Thursday, November 24, 2011




It was today in 1859 that Charles Darwin published 'The Origin Of Species'. It can be argued that this has been the most influential book of the modern age. Today pretty well anybody involved in the sciences is a "Darwinist". This doesn't just apply to the obvious disciples such as biology, anthropology or archeology. Evolutionary thought is now a paradigm in fields as far apart as cosmology, geology and even chemistry.

Those who refuse evolutionary thought are a tiny minority, at least outside of the USA. On the left there are a tiny number of academics who deny that evolution has anything to do with humans. On the right the USA is the only country in the world where large numbers of people oppose the idea of evolution for religious reasons. In a strange twist of "survival of the fittest" America still has to come to terms with its high class university system bleeding India, Russia, China, Japan and Korea for talent while at the same time religious obscurantism helps to keep the public school system in the USA as substandard.


anthroholmes said...

Actually, Canadians aren't that much better than Americans when it comes to acceptance of evolutionary theory.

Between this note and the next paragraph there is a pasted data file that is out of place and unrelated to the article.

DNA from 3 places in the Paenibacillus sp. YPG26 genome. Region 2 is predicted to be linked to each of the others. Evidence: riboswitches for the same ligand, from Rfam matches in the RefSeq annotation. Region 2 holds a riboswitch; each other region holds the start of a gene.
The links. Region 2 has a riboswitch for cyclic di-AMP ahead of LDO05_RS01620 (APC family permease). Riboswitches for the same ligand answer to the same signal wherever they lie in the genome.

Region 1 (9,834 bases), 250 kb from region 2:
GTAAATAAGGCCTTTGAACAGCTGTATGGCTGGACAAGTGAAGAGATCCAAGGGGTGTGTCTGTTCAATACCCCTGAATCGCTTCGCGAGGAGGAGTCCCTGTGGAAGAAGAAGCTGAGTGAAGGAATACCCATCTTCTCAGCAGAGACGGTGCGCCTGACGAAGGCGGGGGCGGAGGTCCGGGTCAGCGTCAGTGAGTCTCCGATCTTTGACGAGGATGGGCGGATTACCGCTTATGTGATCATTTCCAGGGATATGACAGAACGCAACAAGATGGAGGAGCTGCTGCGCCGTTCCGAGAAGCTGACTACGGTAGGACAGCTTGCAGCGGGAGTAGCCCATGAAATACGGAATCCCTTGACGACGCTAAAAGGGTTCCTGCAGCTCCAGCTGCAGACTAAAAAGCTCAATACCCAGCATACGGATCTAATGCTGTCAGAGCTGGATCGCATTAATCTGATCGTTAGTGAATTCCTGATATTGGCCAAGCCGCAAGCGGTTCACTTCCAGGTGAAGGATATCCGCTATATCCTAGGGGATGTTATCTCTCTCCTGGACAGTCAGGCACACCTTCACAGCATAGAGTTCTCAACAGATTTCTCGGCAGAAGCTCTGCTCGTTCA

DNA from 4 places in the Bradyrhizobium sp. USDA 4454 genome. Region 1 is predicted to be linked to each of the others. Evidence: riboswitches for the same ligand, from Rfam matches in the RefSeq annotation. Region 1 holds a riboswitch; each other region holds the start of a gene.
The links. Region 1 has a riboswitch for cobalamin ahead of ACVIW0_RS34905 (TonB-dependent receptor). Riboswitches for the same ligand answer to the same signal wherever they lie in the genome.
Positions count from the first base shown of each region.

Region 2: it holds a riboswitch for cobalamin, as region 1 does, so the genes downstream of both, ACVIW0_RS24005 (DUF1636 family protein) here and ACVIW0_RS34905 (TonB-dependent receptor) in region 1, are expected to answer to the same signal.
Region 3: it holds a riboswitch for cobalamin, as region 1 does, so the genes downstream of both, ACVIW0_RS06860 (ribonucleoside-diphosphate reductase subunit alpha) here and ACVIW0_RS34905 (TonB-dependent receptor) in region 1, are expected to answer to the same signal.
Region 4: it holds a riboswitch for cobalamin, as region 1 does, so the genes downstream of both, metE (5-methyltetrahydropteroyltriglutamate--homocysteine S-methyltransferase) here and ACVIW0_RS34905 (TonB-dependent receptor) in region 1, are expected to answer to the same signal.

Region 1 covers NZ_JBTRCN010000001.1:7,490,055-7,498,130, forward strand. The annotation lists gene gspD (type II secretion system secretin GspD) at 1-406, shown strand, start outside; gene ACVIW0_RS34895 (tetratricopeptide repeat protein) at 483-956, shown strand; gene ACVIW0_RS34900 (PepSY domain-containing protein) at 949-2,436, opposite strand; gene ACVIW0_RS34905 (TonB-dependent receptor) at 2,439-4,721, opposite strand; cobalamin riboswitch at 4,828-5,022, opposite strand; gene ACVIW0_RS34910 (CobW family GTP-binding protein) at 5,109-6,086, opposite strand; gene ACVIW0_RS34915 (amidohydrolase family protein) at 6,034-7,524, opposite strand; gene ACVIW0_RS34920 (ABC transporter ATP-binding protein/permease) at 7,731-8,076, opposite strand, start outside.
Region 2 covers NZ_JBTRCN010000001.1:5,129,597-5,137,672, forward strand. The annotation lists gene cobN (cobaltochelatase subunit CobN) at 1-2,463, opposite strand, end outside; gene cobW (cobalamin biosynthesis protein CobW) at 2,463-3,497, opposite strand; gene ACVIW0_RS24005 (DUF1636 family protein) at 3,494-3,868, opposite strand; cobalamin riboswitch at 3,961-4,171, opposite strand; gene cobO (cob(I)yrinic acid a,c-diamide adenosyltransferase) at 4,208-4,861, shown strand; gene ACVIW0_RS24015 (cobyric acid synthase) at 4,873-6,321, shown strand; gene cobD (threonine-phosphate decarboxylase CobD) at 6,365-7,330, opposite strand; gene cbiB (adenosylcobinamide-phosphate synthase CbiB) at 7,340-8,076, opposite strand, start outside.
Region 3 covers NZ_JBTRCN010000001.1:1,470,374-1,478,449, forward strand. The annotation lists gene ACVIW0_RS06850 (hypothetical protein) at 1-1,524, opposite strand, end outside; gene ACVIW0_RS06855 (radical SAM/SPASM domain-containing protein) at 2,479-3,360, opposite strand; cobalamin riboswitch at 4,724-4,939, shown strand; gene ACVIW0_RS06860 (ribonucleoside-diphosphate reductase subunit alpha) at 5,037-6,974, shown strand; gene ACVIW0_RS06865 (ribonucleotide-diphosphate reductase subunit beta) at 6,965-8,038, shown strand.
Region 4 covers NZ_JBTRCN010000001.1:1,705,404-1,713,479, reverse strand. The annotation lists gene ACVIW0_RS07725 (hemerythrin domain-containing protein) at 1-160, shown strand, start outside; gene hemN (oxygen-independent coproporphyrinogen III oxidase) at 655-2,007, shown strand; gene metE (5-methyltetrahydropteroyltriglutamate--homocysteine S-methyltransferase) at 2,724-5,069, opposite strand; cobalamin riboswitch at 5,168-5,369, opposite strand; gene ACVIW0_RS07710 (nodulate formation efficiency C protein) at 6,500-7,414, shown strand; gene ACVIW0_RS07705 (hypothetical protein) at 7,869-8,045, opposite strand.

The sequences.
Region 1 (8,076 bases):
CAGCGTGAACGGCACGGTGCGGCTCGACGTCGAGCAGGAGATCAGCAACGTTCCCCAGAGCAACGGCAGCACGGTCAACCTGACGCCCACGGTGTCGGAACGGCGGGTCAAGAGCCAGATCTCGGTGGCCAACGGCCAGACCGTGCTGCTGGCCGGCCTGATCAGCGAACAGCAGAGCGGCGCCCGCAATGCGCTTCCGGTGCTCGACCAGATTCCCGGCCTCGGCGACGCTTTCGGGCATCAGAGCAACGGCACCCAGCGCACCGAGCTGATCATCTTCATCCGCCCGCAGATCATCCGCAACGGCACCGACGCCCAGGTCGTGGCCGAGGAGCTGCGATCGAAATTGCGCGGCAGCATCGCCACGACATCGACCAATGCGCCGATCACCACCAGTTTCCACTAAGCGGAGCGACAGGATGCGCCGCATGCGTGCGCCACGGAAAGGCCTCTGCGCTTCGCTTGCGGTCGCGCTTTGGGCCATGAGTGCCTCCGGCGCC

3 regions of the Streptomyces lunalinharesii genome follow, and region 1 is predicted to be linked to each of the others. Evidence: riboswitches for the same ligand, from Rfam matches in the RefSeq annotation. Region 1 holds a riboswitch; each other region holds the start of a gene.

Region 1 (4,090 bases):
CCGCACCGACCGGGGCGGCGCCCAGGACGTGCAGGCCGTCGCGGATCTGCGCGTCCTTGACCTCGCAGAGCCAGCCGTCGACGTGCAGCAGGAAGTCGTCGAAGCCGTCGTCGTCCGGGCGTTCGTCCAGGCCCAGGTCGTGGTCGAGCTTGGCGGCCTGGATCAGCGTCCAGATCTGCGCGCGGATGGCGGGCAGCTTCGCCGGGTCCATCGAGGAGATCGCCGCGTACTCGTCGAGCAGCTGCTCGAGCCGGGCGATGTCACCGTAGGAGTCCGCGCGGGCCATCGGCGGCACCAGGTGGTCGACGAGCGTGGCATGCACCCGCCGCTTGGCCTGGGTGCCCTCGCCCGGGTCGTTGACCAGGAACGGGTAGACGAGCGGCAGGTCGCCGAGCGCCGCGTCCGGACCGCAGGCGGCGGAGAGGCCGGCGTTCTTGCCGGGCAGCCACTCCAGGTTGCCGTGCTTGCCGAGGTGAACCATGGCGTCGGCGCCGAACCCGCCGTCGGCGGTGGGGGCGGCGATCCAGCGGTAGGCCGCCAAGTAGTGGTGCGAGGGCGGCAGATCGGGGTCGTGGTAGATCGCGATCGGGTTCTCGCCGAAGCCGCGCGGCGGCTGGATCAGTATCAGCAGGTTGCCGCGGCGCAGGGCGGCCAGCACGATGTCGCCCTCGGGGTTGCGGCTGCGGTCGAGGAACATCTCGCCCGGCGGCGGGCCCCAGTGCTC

Here's a poll that was conducted in 2007:

Only 59% of the population accept the theory of evolution. Also, 42% of the Canadian population believe human beings and dinosaurs co-existed.

Larry Gambone said...

What people on the left refuse to accept that humans evolved? This is the first I have ever heard of this. Must be some loony cult I guess.

mollymew said...

I'd like to see how the poll was conducted and whether the 59% is solely from "strong believers" or includes the "mostly believe' as well.

Odd little numbers often lead to large effects. From this survey 41% of Canadians "don't believe in evolution" BUT 42% believe that humans and dinosaurs co-existed. I'd like to meet that 1% who believed that humans and dinosaurs walked together but that this nothing to do with evolution. Sounds like a great source of fantasy storage.